The rack at the Disabled Veterans of America thrift store in Glendale yielded three likely candidates, including a green tie reminiscent of the effluent fromseverely inflamed mucus membranes. It was boldly criss-crossed by designs of belts, complete with buckles, in bright red and navy blue.
In North Hollywood, St. Anne’s Thrift Shop and Someone Else’s resale shop demonstrated a fairly keen editing sense when it came to weeding out truly horrific ties. Another store, Out of the Closet, also found ways to omit the truly appalling from its inventory.
The Christian Outreach Thrift Shop in Van Nuys showed through its tie collection an unsurprising commitment to wholesome values--a marked contrast to the Disciples of Christians resale shop in Reseda.
In the Reseda shop, I listened to religious soft-rock while culling from its selection some of the ungodliest neckties in Christendom. One featured diagonal stripes of white and three shades of blue, meeting at the tie’s midpoint what can be described only as dark blue nerve ganglia running up the length of the opposite edge.
Also in Reseda, the City of Hope and Goodwill thrift stores kept terror to a minimum, but the Council Thrift Shop offered a necktie of truly surpassing horror. It was a hand-painted, pseudo-Impressionist thing of red, blue, orange, brown and white, with a row of thick, stiff-feeling circles painted down the center in what looked like liquid shoe polish.
The more ugly neckties I saw, the harder it became to recognize real distinction. More alarming, ties that initially struck me as ugly began to seem perfectly appropriate to fashionable attire I remember from the past.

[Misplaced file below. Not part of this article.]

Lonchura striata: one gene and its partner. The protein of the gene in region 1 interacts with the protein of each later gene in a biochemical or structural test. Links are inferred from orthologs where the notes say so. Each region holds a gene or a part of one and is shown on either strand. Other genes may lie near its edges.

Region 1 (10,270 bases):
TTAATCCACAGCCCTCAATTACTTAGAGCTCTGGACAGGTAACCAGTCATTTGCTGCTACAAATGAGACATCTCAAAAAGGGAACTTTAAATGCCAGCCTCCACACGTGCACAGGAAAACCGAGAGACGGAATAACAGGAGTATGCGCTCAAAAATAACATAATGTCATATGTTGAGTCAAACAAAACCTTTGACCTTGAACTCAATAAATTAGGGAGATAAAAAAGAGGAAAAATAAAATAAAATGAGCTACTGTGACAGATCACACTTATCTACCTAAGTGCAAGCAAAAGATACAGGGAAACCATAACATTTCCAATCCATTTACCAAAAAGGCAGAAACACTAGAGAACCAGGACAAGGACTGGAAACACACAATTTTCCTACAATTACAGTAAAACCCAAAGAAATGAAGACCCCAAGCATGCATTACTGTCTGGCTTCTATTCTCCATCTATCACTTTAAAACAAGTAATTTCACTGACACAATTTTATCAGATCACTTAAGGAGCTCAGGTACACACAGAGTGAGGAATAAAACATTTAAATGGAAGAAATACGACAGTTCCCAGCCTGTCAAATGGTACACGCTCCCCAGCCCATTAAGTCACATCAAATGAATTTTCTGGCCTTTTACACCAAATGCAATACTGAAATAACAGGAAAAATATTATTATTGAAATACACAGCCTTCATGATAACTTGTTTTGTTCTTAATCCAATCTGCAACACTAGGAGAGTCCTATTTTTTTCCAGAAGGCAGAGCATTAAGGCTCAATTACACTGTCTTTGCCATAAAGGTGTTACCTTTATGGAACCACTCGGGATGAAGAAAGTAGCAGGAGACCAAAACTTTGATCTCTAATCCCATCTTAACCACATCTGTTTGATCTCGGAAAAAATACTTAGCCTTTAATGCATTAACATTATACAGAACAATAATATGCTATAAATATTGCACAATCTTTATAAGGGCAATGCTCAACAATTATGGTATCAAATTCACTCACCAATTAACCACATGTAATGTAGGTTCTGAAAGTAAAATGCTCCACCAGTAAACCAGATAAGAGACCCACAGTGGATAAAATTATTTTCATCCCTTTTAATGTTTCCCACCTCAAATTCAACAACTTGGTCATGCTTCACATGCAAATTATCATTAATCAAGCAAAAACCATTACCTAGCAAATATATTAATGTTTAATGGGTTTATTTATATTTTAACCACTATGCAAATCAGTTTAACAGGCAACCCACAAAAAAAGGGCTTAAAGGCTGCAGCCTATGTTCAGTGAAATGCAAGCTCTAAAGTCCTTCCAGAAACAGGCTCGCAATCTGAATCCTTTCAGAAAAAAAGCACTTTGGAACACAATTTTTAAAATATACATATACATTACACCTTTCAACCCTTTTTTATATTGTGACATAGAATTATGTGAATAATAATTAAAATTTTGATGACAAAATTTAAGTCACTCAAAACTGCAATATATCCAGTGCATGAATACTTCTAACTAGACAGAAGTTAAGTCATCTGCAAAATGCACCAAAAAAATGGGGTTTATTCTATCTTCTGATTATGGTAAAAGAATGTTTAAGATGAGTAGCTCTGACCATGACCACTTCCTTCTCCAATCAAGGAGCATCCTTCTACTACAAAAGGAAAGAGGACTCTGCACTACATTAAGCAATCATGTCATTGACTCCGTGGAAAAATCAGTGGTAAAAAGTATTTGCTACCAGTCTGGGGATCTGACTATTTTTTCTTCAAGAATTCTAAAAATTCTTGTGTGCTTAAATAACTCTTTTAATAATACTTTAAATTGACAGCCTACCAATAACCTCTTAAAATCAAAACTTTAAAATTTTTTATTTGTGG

I began to think that hooting over ugly ties is really a form of embarrassment over who we once were.
Most men, if they’ve lived long enough, inevitably have been guilty of bad ties. (The statute of limitations expires very quickly, thank God.)
It follows that the highly desirable neckties of the present, all those silk jobs with small geometric designs, will one day look to us like the leavings of small, regurgitant animals.
In any case, Aaardvark’s in Canoga Park, which caters to a young partying crowd and other real-life costumers, eventually proved the Luxor of awful neckties. It had what I consider to be the absolute ugliest.
The tie is a consumptive pale pink with large, blood-red crests set in diagonal rows. The crests depict some sort of double-headed bird, and are topped by a king’s crown. They are alternately right-side-up and upside-down.
But that is not all. The rows of topsy-turvy crests are separated by diagonal black bars about a half-inch thick. These are decorated with stately filigree the color of hot dog mustard. It is understated and exquisitely toxic.
The tie’s colors and designs are not the worst things about it, though. The worst thing is, I can picture many a perfectly reasonable chap back in the 1970s thinking it was really swell, really classy, really a best foot forward.
Not me, of course.